Whenever a change happens in the main branch of the front-end application (mostly through an approved pull request), the application should be build and the result transfered to the back-end application where a pull request merges it into main. Duplicate approvals shall be avoided. So we need:

  1. Automatic build on push to main
  2. Pull / Push the bundle changes from front-end to the back-end
  3. Create a pull request and merge it in back-end

Read more

Posted by on 04 October 2020 | Comments (0) | categories: GitHub NodeJS NodeRED

Architectural Decisions


"Architecture represents the significant design decisions that shape a system,
where significant is measured by cost of change.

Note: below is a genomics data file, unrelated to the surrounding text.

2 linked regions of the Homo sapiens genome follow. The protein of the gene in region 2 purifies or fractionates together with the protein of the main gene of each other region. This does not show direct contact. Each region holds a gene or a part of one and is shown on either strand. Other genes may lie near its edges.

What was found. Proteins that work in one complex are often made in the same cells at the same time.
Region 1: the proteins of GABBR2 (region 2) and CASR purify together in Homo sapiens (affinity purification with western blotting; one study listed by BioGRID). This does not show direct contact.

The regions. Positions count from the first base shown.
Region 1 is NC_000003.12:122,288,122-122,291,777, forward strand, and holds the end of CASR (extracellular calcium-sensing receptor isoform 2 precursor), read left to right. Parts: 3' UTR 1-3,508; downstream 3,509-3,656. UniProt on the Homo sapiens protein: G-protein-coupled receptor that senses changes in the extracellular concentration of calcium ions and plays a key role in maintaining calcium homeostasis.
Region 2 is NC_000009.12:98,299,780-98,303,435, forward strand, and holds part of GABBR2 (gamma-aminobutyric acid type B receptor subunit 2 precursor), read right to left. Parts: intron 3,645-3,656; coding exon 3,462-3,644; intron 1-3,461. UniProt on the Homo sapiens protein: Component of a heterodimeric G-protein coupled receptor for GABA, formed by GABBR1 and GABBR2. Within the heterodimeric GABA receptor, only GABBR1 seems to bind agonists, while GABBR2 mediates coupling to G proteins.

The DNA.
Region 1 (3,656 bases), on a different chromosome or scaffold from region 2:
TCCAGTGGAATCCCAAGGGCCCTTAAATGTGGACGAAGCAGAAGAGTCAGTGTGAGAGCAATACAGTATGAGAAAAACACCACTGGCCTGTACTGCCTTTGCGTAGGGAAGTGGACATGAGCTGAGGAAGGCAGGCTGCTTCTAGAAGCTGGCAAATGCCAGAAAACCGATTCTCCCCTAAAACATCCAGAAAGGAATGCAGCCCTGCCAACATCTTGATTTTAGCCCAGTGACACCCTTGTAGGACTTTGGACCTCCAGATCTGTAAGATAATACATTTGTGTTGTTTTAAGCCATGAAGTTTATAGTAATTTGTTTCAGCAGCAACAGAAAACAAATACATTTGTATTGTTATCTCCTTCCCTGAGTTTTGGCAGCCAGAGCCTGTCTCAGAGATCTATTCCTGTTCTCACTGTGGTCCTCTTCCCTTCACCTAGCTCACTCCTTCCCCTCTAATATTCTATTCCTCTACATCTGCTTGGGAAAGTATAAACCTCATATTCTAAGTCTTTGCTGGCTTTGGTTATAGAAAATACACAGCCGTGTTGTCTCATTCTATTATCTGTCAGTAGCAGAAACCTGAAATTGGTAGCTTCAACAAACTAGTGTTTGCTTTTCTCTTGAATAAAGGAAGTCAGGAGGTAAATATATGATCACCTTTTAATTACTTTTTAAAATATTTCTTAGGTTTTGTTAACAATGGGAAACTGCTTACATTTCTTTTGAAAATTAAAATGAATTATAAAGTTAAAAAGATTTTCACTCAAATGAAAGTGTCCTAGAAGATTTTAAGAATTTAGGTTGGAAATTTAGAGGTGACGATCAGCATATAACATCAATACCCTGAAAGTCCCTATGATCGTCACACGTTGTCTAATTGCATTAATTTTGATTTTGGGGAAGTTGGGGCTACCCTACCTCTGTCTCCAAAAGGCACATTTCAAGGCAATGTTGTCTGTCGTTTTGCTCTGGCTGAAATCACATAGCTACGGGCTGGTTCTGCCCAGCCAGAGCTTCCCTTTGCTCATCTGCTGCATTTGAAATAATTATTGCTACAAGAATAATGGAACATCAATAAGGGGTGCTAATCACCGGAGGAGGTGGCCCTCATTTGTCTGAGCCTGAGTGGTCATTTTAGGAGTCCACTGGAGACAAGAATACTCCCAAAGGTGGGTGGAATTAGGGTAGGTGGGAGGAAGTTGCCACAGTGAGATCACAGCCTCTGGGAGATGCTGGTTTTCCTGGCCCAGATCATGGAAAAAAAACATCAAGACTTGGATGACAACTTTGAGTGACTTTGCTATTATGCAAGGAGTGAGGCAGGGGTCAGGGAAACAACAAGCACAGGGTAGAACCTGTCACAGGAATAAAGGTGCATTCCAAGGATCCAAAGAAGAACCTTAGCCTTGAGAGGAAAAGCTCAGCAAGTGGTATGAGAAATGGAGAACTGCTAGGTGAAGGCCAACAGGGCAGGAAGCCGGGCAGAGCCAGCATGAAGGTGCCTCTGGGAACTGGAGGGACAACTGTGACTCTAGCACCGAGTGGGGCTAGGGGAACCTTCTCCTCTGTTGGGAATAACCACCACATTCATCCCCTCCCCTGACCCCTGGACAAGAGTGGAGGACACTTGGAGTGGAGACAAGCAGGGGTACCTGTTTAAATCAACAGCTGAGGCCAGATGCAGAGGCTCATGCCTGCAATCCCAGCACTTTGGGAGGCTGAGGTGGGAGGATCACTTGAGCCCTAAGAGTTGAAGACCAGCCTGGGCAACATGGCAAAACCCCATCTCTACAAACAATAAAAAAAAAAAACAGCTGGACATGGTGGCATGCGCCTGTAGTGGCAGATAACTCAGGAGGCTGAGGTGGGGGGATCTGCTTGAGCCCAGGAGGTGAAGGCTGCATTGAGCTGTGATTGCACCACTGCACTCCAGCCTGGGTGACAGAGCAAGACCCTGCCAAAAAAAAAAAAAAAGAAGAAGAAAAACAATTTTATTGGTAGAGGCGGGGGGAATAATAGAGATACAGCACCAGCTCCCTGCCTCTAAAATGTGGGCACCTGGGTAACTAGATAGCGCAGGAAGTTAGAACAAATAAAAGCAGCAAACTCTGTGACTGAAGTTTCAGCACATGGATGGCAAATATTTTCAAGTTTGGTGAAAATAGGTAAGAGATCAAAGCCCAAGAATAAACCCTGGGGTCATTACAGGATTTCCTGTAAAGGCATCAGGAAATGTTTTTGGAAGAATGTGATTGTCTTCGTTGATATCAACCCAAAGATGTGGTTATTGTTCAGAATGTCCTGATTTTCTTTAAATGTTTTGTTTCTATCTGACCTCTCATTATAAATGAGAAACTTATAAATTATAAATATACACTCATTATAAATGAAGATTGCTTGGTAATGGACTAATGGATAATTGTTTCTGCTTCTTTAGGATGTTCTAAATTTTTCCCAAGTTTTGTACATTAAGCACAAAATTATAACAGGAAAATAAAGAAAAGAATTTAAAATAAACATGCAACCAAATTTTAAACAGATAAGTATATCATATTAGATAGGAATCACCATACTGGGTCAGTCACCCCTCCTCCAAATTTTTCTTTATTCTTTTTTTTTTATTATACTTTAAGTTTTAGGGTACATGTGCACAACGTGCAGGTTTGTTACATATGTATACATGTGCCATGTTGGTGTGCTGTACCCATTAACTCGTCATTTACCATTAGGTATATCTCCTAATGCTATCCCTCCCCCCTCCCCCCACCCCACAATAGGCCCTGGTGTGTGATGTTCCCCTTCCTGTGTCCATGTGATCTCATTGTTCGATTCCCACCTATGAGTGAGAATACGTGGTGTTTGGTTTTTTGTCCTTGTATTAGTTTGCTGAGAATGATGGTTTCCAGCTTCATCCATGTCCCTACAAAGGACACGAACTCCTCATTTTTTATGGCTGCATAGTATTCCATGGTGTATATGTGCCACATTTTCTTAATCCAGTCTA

"

-- Grady Booch

In real architecture it is obvious, when thee foundation is completed and the stories of your building rise, there's no way to swap out the foundations without demolition and starting over.

In software architecture it is less obvious, but nevertheless similar important not to send in the demolition crew half way into delivery.

While in construction you demolition crew easily can be identified by hard hats, orange vests and heavy machinery, your software demolition crew often comes disguised as concerned stakeholder questioning fundamental decisions over and over (out of a variety of motives). So it is paramount to document your archtectural decisions well.

Decisions, Justification, Alternatives, Impact

Our typical architecture decision documentation starts, duh, with the table of content (unless that sits in a sidebar) and an overview of your architecture. One or more diagrams to provide an overview are well placed here.